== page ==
Ask Gisele Bündchen and Tom Brady how they get their super-fit bods and you won't get any Hollywood nonsense about just walking their dogs and eating hamburgers. The celebrity couple and parents of two work hard for their physiques, both by exercising like it's their job (which it kind of is?) and eating a healthy diet. And by "healthy diet" I mean "healthier than anything you've ever heard of before and they might actually be robots."
Allen Campbell, the duo's personal chef, recently spilled all the details on their super-strict diet to Boston.com. Gisele and Tom (Like how we're on a first-name basis now? Me too!) eat a diet that's "80 percent organic vegetables" along with some local, pastured meat, wild fish, and fruit. What's not on the menu? Flours, sugars, caffeine, dairy, gluten, and even iodized salt. Plus Tom avoids most fruits, fungi like mushrooms, and all veggies in the nightshade family, including tomatoes and eggplants. But perhaps the most shocking part of their diet is that their young kids eat this way too. (Call me, Gisele, and share all your parenting secrets with me!)
But before you call their diet "too extreme" and write it off as another celebrity fad, they have a lot of good things going says Toby Amidor, MS, RD, a nutrition expert and author of The Greek Yogurt Kitchen: More Than 130 Delicious, Healthy Recipes for Every Meal of the Day. She notes that studies have shown that only 15 percent of people in the U.S. get their daily quota of veggies so we could all take a page from their plant-based diet.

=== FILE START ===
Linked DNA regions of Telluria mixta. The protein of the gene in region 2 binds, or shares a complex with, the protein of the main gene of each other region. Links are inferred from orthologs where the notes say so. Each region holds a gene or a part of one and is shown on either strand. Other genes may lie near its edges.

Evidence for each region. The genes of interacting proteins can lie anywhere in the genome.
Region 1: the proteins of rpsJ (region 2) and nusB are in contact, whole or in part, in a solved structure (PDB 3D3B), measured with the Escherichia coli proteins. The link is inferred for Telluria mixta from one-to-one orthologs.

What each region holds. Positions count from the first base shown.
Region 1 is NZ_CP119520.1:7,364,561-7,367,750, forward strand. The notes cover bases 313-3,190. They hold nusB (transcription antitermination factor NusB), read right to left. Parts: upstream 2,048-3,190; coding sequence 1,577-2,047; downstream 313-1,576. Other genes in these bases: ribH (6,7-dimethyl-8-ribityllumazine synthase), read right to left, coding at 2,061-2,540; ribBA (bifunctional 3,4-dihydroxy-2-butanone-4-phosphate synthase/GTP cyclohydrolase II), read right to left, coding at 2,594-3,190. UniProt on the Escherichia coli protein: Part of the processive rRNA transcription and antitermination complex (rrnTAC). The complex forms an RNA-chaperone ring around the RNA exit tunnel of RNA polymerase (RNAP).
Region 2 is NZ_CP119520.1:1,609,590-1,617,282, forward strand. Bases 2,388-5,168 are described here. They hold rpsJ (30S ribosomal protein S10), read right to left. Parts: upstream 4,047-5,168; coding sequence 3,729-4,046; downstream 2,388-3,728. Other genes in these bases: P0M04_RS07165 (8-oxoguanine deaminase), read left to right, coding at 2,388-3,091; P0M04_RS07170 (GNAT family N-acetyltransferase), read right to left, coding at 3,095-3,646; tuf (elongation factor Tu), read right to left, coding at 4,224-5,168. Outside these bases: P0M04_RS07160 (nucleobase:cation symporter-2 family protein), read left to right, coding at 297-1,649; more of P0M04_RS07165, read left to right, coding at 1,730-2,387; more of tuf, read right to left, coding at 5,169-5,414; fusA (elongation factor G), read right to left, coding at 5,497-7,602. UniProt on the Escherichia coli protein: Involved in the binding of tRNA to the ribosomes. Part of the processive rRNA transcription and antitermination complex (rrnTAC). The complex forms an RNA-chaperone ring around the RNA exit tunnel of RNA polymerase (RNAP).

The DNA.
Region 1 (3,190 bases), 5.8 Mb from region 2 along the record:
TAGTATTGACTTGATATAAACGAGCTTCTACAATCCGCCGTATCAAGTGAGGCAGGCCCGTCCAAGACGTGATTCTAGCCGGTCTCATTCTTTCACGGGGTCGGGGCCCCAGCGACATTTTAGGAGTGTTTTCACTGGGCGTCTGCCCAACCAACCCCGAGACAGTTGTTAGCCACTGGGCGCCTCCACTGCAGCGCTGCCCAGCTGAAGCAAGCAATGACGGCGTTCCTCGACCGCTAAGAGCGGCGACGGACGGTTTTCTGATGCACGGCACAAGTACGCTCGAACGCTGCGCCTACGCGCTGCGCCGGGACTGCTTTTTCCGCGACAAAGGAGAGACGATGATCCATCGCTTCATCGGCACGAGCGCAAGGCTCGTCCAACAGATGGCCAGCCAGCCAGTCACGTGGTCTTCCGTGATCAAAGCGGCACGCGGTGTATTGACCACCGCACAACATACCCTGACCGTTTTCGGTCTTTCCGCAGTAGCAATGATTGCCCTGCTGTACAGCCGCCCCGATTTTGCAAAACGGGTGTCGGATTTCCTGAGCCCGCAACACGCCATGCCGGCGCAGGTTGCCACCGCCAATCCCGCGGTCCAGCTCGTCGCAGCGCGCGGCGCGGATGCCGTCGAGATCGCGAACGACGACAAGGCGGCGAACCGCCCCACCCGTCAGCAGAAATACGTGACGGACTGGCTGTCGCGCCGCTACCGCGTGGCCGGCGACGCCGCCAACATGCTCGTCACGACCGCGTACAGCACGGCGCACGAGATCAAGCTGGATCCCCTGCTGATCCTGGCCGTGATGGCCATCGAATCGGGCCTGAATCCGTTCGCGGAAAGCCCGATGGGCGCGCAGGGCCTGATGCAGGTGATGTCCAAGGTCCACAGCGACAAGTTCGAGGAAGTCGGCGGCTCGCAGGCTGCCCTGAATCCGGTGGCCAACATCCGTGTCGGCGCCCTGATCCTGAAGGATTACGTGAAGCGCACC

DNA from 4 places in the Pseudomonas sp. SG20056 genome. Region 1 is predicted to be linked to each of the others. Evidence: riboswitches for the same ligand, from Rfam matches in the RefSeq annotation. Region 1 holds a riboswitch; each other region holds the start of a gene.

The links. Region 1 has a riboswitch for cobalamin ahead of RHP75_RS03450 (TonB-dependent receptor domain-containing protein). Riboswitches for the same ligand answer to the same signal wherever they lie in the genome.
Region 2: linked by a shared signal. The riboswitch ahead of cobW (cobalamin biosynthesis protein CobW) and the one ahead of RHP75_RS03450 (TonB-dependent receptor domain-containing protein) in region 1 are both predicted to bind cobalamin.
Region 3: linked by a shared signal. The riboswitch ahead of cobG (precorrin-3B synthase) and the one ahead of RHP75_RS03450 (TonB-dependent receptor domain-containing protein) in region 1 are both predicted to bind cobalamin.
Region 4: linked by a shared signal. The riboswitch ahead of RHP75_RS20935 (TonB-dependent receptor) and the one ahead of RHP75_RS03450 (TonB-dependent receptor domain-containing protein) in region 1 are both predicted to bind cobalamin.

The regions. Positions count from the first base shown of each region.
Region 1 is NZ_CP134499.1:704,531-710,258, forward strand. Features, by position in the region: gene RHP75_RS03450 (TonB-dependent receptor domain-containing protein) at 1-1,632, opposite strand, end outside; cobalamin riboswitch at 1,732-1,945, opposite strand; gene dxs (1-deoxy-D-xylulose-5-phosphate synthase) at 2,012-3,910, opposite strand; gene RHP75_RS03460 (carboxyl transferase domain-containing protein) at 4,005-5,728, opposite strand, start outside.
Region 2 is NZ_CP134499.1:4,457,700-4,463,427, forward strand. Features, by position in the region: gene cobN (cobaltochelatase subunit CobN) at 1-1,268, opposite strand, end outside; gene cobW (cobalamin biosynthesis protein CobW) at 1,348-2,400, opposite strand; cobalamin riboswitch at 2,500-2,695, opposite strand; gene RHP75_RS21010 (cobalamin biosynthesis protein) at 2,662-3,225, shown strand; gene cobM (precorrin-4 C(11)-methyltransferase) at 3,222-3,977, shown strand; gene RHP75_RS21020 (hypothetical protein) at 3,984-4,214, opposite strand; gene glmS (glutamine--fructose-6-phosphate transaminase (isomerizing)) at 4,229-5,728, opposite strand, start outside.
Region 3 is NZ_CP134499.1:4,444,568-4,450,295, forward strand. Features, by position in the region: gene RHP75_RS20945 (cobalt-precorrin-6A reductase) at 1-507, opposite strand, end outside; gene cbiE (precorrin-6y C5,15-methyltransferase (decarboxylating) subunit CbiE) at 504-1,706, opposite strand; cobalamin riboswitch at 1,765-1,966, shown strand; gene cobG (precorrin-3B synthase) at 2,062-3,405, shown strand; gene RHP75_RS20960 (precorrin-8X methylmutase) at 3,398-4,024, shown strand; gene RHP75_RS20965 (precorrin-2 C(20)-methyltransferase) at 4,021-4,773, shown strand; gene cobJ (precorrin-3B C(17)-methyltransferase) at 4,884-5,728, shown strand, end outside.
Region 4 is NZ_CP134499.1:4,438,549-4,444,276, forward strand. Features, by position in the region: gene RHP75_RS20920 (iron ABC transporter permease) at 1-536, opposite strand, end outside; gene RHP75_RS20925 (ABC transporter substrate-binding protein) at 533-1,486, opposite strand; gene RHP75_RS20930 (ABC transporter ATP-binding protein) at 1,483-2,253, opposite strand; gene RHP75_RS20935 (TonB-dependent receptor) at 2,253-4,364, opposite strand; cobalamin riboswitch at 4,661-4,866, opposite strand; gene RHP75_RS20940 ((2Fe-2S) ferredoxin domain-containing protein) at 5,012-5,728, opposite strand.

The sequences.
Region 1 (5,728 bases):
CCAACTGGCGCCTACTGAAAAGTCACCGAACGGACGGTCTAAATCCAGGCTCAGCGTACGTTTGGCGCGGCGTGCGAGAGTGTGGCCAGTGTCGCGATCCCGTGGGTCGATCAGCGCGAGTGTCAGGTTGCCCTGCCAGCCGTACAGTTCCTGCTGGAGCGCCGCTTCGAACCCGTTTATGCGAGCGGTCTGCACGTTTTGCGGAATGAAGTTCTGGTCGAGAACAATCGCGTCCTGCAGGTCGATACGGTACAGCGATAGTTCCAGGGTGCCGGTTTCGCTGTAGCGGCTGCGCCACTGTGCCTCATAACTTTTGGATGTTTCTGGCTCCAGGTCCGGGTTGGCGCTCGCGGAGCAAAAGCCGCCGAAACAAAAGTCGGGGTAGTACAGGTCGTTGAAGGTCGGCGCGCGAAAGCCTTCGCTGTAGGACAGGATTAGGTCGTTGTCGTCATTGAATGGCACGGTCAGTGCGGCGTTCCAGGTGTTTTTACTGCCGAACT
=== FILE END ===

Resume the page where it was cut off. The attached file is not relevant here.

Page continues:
"The main idea of their diet — to avoid processed food and focus on fruits, veggies, legumes, whole grains, nuts and seeds — is a good one," she says.
However, Amidor likes Gisele's slightly less strict version of the diet better as the model embraces organic fruits and doesn't limit nightshades, which despite their "inflammatory" rep in some circles are quite healthy and are thought to fight inflammation.
Of course, the real kicker is the fact that they have a personal chef. It would be a lot easier for all of us to stomach things like raw lasagna (the "noodles" are zucchini) and winter root stew if we had a pro to whip them up for us. But Amidor says it's possible to take inspiration from their diet without needing chef-level skills (or an actual chef).
"It appears that they are very lucky to have a very knowledgeable personal chef on hand," she says. "Their chef cooks ancient grains like millet so they still get their whole grains. They also eat beans and quinoa. Anyone can learn to cook these delicious foods, although it may take some time to learn."
She adds that the kids' snacks are top-notch nutritionally and also easy to make. Homemade smoothies and dehydrated fruit leather, she says, are not difficult at all to do and just as tasty for adult palates. And while the simplest method is to use a food dehydrator, if you don't have one (or can't afford one), your oven will work too.
But if there is one thing she could change about their diet, Amidor says she'd make it slightly less restrictive as she worries that excluding so many things could make people miss out on vital nutrients, particularly those of us without a personal chef to keep track of it all. She particularly encourages people not to cut dairy as it provides many essential nutrients, like calcium, potassium and magnesium which are particularly necessary for women.
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